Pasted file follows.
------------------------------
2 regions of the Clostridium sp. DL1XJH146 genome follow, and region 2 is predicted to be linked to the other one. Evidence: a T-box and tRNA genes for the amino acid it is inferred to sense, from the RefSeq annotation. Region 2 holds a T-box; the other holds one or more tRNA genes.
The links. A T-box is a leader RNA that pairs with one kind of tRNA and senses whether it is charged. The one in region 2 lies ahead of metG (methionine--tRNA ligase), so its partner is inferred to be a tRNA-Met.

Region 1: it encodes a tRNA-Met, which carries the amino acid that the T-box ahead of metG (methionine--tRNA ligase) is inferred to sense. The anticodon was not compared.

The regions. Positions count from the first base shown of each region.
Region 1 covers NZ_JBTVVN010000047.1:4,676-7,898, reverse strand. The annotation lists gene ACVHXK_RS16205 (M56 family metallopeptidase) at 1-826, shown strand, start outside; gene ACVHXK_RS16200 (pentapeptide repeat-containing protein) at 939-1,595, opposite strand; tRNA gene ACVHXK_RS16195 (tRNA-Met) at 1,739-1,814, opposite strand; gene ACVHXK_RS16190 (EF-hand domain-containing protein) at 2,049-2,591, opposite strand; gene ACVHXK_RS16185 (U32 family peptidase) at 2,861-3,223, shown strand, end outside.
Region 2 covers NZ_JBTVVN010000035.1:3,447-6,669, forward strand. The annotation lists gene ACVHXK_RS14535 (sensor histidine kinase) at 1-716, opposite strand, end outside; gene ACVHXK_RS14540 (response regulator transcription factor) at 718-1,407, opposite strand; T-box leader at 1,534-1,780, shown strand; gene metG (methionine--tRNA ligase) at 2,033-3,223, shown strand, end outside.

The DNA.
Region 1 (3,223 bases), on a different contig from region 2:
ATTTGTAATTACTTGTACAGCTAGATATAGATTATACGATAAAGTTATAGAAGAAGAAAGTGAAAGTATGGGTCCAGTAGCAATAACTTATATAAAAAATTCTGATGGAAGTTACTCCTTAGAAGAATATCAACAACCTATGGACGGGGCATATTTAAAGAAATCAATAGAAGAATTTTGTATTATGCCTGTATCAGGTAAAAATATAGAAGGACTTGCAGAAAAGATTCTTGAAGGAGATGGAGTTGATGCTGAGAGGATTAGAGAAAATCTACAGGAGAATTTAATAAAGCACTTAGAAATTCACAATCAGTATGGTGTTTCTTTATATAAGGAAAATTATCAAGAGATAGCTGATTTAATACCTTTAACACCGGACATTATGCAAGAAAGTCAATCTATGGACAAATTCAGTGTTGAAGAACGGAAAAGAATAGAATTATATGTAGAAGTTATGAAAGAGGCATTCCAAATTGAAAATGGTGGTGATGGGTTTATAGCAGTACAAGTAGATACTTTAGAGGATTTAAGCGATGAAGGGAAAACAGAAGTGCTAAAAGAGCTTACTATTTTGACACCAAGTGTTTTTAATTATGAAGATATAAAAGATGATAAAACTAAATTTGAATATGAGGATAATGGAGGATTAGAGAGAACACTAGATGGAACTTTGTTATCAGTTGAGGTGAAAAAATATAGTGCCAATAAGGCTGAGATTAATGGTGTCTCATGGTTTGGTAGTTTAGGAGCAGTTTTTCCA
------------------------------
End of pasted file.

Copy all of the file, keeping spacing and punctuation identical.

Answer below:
2 regions of the Clostridium sp. DL1XJH146 genome follow, and region 2 is predicted to be linked to the other one. Evidence: a T-box and tRNA genes for the amino acid it is inferred to sense, from the RefSeq annotation. Region 2 holds a T-box; the other holds one or more tRNA genes.
The links. A T-box is a leader RNA that pairs with one kind of tRNA and senses whether it is charged. The one in region 2 lies ahead of metG (methionine--tRNA ligase), so its partner is inferred to be a tRNA-Met.

Region 1: it encodes a tRNA-Met, which carries the amino acid that the T-box ahead of metG (methionine--tRNA ligase) is inferred to sense. The anticodon was not compared.

The regions. Positions count from the first base shown of each region.
Region 1 covers NZ_JBTVVN010000047.1:4,676-7,898, reverse strand. The annotation lists gene ACVHXK_RS16205 (M56 family metallopeptidase) at 1-826, shown strand, start outside; gene ACVHXK_RS16200 (pentapeptide repeat-containing protein) at 939-1,595, opposite strand; tRNA gene ACVHXK_RS16195 (tRNA-Met) at 1,739-1,814, opposite strand; gene ACVHXK_RS16190 (EF-hand domain-containing protein) at 2,049-2,591, opposite strand; gene ACVHXK_RS16185 (U32 family peptidase) at 2,861-3,223, shown strand, end outside.
Region 2 covers NZ_JBTVVN010000035.1:3,447-6,669, forward strand. The annotation lists gene ACVHXK_RS14535 (sensor histidine kinase) at 1-716, opposite strand, end outside; gene ACVHXK_RS14540 (response regulator transcription factor) at 718-1,407, opposite strand; T-box leader at 1,534-1,780, shown strand; gene metG (methionine--tRNA ligase) at 2,033-3,223, shown strand, end outside.

The DNA.
Region 1 (3,223 bases), on a different contig from region 2:
ATTTGTAATTACTTGTACAGCTAGATATAGATTATACGATAAAGTTATAGAAGAAGAAAGTGAAAGTATGGGTCCAGTAGCAATAACTTATATAAAAAATTCTGATGGAAGTTACTCCTTAGAAGAATATCAACAACCTATGGACGGGGCATATTTAAAGAAATCAATAGAAGAATTTTGTATTATGCCTGTATCAGGTAAAAATATAGAAGGACTTGCAGAAAAGATTCTTGAAGGAGATGGAGTTGATGCTGAGAGGATTAGAGAAAATCTACAGGAGAATTTAATAAAGCACTTAGAAATTCACAATCAGTATGGTGTTTCTTTATATAAGGAAAATTATCAAGAGATAGCTGATTTAATACCTTTAACACCGGACATTATGCAAGAAAGTCAATCTATGGACAAATTCAGTGTTGAAGAACGGAAAAGAATAGAATTATATGTAGAAGTTATGAAAGAGGCATTCCAAATTGAAAATGGTGGTGATGGGTTTATAGCAGTACAAGTAGATACTTTAGAGGATTTAAGCGATGAAGGGAAAACAGAAGTGCTAAAAGAGCTTACTATTTTGACACCAAGTGTTTTTAATTATGAAGATATAAAAGATGATAAAACTAAATTTGAATATGAGGATAATGGAGGATTAGAGAGAACACTAGATGGAACTTTGTTATCAGTTGAGGTGAAAAAATATAGTGCCAATAAGGCTGAGATTAATGGTGTCTCATGGTTTGGTAGTTTAGGAGCAGTTTTTCCA